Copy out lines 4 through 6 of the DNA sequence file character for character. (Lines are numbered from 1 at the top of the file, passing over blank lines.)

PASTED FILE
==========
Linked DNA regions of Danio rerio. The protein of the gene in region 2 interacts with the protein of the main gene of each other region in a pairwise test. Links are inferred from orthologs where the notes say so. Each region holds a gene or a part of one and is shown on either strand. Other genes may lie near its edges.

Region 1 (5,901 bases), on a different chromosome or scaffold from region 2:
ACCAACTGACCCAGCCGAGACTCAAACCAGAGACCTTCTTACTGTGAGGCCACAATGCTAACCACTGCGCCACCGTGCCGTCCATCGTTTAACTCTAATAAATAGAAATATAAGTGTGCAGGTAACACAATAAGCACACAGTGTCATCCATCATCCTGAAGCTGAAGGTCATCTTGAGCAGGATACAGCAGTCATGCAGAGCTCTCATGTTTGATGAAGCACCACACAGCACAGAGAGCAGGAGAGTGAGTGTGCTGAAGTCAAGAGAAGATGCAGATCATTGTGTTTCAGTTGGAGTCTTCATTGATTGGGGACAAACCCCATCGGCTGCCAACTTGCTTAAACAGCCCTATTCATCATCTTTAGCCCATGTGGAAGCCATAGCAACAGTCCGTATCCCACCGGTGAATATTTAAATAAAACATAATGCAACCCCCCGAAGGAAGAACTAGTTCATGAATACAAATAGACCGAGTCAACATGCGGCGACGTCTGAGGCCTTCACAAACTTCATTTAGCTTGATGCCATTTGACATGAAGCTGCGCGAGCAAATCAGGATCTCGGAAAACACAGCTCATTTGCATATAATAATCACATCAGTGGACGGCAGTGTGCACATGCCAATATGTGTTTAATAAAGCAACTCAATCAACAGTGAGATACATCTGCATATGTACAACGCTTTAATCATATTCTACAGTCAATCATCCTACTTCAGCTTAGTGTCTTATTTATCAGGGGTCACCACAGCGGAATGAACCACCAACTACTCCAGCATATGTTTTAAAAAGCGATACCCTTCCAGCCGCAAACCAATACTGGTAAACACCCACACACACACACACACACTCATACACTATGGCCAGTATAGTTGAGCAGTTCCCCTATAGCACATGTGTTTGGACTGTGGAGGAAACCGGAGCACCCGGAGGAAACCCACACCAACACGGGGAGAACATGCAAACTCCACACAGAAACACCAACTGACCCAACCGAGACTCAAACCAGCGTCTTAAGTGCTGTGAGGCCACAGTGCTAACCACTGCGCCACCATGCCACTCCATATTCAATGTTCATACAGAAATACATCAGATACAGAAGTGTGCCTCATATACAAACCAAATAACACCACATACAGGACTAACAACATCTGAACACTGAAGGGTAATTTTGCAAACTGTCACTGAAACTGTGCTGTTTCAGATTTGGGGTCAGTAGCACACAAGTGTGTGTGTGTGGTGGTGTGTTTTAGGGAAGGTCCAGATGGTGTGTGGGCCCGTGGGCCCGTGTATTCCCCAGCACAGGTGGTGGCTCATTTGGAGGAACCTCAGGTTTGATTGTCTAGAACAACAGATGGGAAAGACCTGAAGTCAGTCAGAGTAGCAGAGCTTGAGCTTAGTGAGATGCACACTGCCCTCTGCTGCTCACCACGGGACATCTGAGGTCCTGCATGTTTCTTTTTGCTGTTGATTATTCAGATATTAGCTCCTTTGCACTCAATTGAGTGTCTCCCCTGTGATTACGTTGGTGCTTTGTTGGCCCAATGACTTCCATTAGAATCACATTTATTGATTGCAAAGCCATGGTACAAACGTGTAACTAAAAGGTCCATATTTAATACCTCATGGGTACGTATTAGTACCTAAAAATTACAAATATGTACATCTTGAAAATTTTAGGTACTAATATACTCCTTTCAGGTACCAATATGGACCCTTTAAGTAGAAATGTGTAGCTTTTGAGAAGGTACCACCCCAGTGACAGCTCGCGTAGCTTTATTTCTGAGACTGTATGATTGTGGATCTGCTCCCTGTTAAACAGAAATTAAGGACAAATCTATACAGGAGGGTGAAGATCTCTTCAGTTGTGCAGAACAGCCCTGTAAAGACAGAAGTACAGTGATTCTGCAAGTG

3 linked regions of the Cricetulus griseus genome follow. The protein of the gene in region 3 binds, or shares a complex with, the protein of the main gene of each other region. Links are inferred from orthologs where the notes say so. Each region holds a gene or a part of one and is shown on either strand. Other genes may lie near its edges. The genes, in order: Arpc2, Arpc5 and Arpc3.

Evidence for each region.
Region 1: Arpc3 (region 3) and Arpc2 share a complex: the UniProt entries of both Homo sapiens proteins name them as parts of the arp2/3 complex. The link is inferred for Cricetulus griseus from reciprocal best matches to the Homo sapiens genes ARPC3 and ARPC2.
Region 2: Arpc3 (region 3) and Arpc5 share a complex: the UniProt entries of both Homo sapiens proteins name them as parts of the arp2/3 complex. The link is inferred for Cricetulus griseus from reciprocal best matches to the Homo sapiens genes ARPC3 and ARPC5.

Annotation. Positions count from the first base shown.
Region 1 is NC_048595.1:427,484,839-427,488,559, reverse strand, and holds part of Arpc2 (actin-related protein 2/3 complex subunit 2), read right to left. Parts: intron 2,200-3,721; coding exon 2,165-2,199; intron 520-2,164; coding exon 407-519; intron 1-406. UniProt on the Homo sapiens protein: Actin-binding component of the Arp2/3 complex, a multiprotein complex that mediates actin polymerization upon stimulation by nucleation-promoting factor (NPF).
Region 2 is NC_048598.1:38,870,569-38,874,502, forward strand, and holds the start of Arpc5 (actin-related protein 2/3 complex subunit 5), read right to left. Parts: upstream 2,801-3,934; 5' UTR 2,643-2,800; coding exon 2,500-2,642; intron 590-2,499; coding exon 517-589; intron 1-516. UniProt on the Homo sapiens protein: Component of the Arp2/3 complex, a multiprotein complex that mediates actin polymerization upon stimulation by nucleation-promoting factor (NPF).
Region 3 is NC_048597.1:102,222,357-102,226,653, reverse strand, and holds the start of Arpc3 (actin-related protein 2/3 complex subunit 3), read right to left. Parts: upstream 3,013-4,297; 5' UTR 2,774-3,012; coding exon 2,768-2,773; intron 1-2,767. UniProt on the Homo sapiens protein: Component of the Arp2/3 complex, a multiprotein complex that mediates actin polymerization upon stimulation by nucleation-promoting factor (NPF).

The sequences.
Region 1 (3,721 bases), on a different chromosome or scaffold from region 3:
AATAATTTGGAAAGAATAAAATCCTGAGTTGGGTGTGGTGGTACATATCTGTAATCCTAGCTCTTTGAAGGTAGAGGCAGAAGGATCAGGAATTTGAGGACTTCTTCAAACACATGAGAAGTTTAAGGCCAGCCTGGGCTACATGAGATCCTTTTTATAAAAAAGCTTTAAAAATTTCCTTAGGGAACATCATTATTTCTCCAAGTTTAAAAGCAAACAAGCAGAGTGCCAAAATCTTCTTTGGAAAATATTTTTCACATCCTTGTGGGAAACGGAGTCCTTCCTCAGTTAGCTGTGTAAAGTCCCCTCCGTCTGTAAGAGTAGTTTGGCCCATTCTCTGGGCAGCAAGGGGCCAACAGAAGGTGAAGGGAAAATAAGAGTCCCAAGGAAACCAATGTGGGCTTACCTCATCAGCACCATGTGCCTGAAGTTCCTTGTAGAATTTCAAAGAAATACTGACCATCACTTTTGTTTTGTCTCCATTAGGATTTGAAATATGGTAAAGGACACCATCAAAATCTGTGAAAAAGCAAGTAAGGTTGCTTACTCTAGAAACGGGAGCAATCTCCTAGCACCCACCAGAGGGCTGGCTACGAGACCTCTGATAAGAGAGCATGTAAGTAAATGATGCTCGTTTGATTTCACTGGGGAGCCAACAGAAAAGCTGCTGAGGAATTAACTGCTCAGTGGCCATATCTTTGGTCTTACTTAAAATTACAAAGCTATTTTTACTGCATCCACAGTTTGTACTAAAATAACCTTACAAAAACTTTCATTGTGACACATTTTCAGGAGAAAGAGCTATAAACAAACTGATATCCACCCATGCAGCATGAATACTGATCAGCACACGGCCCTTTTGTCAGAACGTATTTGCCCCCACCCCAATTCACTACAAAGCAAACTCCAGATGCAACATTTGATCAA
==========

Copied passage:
3 linked regions of the Cricetulus griseus genome follow. The protein of the gene in region 3 binds, or shares a complex with, the protein of the main gene of each other region. Links are inferred from orthologs where the notes say so. Each region holds a gene or a part of one and is shown on either strand. Other genes may lie near its edges. The genes, in order: Arpc2, Arpc5 and Arpc3.

Evidence for each region.
Region 1: Arpc3 (region 3) and Arpc2 share a complex: the UniProt entries of both Homo sapiens proteins name them as parts of the arp2/3 complex. The link is inferred for Cricetulus griseus from reciprocal best matches to the Homo sapiens genes ARPC3 and ARPC2.